Breums win Producer of the Year Award |

Breums win Producer of the Year Award

Photo courtesy of Breum family
The Breum herd is straight bred Hereford cows.

Jim Breum of Taylor has been in the cattle business since he was born 81 years ago. He was born about in the middle of his present living room, he said.

Breum was named Producer of the Year by the North Dakota Beef Cattle Improvement Association at the group’s annual meeting recently in Bismarck. He has been collecting production data from his cow herd for 54 years. Criteria for the 2019 award was 15 year of data and the highest 205-day adjusted weight per cow exposed.

Cow identification has been a big item in the Breum herd. “We freeze brand our cows and each cow has a number. We never had to worry about losing tags. We never lost an identity . . . (and ) it has been a good tool.”

The Breum herd is straight bred Hereford cows, (“pretty much every cow on the place is a registered cow”). He uses Angus bulls to produce true F1 black baldy calves, averaging over 600 pounds at weaning on all calves produced.

The black baldy cross, however, was an accident. “The neighbors bull got into our pasture one time and those baldies brought about $8 per hundredweight more,” he said. “And, the next year we had black bulls.”

Economically, the move has been beneficial for the Breum family. “While we had (and have) good cows, there is a lot of demand for the F1 baldies,” he said, recalling the year when his black baldy heifers brought $15 per hundredweight more than his steers.

In his early years, Breum had a closed herd, producing his own replacement heifers of horned Herefords. “We kept the top two-thirds and the rest went to town,” he said. Today, however, replacements, either open heifer calves or bred heifers, are purchased.

But those days are ending, however, for Breum. This January he sold his last calves, and is fully turning the reins over to the next generations. His daughter and son-in-law, Robyn and Rory Rebel, who have been farming/ranching with Breum since 1990, have been purchasing the replacement heifers for the past 12 years.

The Rebels are happy to be part of the generational transfer and are appreciative of the work that Breum has provided. “It is nice to have dad recognized for all the work he has done, making the cow herd the best it can be,” Robyn said. “Even though dad is slowly trying to retire, he is still very helpful and a good source of knowledge for us.”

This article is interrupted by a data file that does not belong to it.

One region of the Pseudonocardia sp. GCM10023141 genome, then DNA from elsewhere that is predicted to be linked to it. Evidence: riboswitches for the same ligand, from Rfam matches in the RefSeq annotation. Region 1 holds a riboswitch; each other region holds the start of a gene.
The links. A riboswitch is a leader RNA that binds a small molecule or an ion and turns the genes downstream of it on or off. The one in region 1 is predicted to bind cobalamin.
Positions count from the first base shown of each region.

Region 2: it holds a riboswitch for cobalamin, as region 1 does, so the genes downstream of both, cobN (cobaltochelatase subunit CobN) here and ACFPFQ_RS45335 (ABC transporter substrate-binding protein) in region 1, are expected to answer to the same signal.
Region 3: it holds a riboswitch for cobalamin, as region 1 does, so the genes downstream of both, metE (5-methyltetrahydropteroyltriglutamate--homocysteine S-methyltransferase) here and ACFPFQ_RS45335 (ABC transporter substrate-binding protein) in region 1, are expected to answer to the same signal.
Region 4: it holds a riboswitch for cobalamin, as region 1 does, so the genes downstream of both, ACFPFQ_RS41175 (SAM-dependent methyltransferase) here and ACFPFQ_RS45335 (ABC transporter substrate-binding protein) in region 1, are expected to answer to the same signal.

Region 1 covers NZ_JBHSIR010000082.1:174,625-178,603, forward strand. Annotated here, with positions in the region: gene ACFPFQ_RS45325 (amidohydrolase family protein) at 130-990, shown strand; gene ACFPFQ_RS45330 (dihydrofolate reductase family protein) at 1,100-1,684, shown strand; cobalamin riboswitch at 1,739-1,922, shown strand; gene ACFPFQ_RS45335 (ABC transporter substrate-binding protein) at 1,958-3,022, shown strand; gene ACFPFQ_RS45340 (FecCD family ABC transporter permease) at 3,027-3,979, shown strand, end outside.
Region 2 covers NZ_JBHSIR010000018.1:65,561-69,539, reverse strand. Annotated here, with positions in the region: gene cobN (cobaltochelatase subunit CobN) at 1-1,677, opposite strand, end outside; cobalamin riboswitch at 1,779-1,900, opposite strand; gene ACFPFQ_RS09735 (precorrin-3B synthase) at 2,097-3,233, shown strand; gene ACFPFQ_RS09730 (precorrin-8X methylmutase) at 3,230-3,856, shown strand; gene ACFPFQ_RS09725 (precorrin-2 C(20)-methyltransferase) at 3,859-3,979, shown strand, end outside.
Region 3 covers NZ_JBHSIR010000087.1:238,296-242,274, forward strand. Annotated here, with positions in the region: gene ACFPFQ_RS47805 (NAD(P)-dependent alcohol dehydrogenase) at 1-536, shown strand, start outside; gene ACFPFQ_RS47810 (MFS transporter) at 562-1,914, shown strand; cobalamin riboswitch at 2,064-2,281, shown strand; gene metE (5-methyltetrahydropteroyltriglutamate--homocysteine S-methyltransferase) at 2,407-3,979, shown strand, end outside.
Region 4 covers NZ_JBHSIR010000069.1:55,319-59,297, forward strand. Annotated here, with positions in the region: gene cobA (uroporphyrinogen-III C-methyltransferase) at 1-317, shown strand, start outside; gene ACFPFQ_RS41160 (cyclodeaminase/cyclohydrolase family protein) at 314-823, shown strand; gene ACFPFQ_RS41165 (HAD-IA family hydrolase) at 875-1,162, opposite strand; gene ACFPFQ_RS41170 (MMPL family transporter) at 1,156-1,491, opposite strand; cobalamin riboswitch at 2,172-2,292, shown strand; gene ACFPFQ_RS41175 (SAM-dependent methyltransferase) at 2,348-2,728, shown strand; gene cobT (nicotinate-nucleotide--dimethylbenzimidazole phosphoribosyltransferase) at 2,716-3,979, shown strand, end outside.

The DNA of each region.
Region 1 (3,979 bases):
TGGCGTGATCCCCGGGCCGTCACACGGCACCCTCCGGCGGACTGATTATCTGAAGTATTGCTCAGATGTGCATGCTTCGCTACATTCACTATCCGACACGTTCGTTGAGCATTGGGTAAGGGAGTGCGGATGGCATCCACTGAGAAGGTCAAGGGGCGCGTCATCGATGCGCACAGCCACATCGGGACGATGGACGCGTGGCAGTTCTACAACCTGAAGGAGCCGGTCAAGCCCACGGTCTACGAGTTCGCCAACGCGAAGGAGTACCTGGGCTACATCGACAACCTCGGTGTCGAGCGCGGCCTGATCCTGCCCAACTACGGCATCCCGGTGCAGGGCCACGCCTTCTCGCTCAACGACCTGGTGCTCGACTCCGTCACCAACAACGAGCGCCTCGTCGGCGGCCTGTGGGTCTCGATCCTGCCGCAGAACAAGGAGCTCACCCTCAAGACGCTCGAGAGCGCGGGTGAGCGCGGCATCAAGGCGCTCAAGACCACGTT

In addition, Rory and Robyn have engaged their son, Ryan and his wife Ashley (Krebs) in the operation. Ryan and Ashley also have a son George. Breum proudly points to the fact that the one and one-half year-old George is the “seventh generation” on the ranch.

Breum said his great grandfather staked a claim on the ranch in 1882, which was seven years before North Dakota became a state.

“He (Breum’s great grandfather) had staked a claim southwest of Taylor,” Breum said. “(My) great grandfather went hunting and saw this spring and it runs out at 25,000 gallons a day. It is beautiful water. We have a lot of oak and ash wood. We have coal coming out at the surface. There was water and heat and could not have been a better situation, and he staked a claim here.”

Breum continued the tradition on the ranch but admits, “I am 81 years old and it is time to retire. It has been fun.”

Breum and his wife of 51 years, Delores, accepted the award at the NDBCIA banquet from Lee Tisor, who coordinates records processing for the NDBCIA through the Cow Herd Appraisal Performance System.

“I do appreciate the award,” Breum said. “We were in (the cow business) for a long time and I was happy to get the award (but) I am out of the cow business. My last calves went in January.”

The NDBCIA annually gives the award to a producer to the year.

Individuals wanting more information can contact the NDBCIA at 1041 State Avenue, Dickinson, ND 58601; phone – 701-456-1105; email –

– North Dakota Beef Cattle Improvement Association